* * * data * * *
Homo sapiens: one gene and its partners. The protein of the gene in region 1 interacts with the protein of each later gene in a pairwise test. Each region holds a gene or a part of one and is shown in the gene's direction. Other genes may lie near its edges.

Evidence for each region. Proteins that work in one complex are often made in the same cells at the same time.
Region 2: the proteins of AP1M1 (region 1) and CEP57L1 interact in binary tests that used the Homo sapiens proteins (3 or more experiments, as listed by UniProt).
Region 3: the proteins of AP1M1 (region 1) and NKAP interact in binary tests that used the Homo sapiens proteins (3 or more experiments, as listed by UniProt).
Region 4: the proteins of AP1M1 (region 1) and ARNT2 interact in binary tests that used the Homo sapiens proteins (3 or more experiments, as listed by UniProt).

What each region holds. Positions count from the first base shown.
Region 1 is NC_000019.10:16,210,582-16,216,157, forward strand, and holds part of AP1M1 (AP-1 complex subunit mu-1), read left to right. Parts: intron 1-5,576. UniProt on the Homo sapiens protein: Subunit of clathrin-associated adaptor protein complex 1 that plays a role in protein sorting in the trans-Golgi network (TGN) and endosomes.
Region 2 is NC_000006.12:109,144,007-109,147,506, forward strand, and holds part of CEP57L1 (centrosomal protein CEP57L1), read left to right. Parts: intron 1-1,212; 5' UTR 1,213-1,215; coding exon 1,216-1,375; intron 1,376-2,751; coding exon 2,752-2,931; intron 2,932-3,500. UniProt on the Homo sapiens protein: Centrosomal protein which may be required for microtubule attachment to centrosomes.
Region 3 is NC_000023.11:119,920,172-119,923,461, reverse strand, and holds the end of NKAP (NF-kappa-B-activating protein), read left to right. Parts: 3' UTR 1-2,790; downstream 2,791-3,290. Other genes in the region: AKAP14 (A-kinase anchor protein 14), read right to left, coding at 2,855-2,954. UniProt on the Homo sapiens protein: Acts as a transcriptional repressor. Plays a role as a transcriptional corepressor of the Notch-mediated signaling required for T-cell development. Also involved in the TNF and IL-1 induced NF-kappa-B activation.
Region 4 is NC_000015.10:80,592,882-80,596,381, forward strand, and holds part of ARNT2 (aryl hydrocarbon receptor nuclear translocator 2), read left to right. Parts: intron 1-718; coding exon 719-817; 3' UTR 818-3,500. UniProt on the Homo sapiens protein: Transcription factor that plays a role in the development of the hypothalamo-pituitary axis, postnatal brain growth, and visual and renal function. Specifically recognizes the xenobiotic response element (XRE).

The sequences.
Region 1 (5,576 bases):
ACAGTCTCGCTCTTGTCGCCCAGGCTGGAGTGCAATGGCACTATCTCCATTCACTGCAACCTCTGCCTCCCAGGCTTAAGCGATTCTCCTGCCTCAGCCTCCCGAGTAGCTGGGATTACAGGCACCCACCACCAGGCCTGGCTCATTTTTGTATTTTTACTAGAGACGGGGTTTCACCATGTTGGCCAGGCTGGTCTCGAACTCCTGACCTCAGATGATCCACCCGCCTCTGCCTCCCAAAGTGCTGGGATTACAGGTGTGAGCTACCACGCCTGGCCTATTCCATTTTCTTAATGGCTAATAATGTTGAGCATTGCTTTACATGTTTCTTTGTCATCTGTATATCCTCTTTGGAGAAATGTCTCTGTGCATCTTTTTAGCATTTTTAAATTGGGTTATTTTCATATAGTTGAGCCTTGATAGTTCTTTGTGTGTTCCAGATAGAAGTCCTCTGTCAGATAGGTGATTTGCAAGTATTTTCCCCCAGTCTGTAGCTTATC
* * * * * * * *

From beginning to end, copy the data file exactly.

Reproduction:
Homo sapiens: one gene and its partners. The protein of the gene in region 1 interacts with the protein of each later gene in a pairwise test. Each region holds a gene or a part of one and is shown in the gene's direction. Other genes may lie near its edges.

Evidence for each region. Proteins that work in one complex are often made in the same cells at the same time.
Region 2: the proteins of AP1M1 (region 1) and CEP57L1 interact in binary tests that used the Homo sapiens proteins (3 or more experiments, as listed by UniProt).
Region 3: the proteins of AP1M1 (region 1) and NKAP interact in binary tests that used the Homo sapiens proteins (3 or more experiments, as listed by UniProt).
Region 4: the proteins of AP1M1 (region 1) and ARNT2 interact in binary tests that used the Homo sapiens proteins (3 or more experiments, as listed by UniProt).

What each region holds. Positions count from the first base shown.
Region 1 is NC_000019.10:16,210,582-16,216,157, forward strand, and holds part of AP1M1 (AP-1 complex subunit mu-1), read left to right. Parts: intron 1-5,576. UniProt on the Homo sapiens protein: Subunit of clathrin-associated adaptor protein complex 1 that plays a role in protein sorting in the trans-Golgi network (TGN) and endosomes.
Region 2 is NC_000006.12:109,144,007-109,147,506, forward strand, and holds part of CEP57L1 (centrosomal protein CEP57L1), read left to right. Parts: intron 1-1,212; 5' UTR 1,213-1,215; coding exon 1,216-1,375; intron 1,376-2,751; coding exon 2,752-2,931; intron 2,932-3,500. UniProt on the Homo sapiens protein: Centrosomal protein which may be required for microtubule attachment to centrosomes.
Region 3 is NC_000023.11:119,920,172-119,923,461, reverse strand, and holds the end of NKAP (NF-kappa-B-activating protein), read left to right. Parts: 3' UTR 1-2,790; downstream 2,791-3,290. Other genes in the region: AKAP14 (A-kinase anchor protein 14), read right to left, coding at 2,855-2,954. UniProt on the Homo sapiens protein: Acts as a transcriptional repressor. Plays a role as a transcriptional corepressor of the Notch-mediated signaling required for T-cell development. Also involved in the TNF and IL-1 induced NF-kappa-B activation.
Region 4 is NC_000015.10:80,592,882-80,596,381, forward strand, and holds part of ARNT2 (aryl hydrocarbon receptor nuclear translocator 2), read left to right. Parts: intron 1-718; coding exon 719-817; 3' UTR 818-3,500. UniProt on the Homo sapiens protein: Transcription factor that plays a role in the development of the hypothalamo-pituitary axis, postnatal brain growth, and visual and renal function. Specifically recognizes the xenobiotic response element (XRE).

The sequences.
Region 1 (5,576 bases):
ACAGTCTCGCTCTTGTCGCCCAGGCTGGAGTGCAATGGCACTATCTCCATTCACTGCAACCTCTGCCTCCCAGGCTTAAGCGATTCTCCTGCCTCAGCCTCCCGAGTAGCTGGGATTACAGGCACCCACCACCAGGCCTGGCTCATTTTTGTATTTTTACTAGAGACGGGGTTTCACCATGTTGGCCAGGCTGGTCTCGAACTCCTGACCTCAGATGATCCACCCGCCTCTGCCTCCCAAAGTGCTGGGATTACAGGTGTGAGCTACCACGCCTGGCCTATTCCATTTTCTTAATGGCTAATAATGTTGAGCATTGCTTTACATGTTTCTTTGTCATCTGTATATCCTCTTTGGAGAAATGTCTCTGTGCATCTTTTTAGCATTTTTAAATTGGGTTATTTTCATATAGTTGAGCCTTGATAGTTCTTTGTGTGTTCCAGATAGAAGTCCTCTGTCAGATAGGTGATTTGCAAGTATTTTCCCCCAGTCTGTAGCTTATC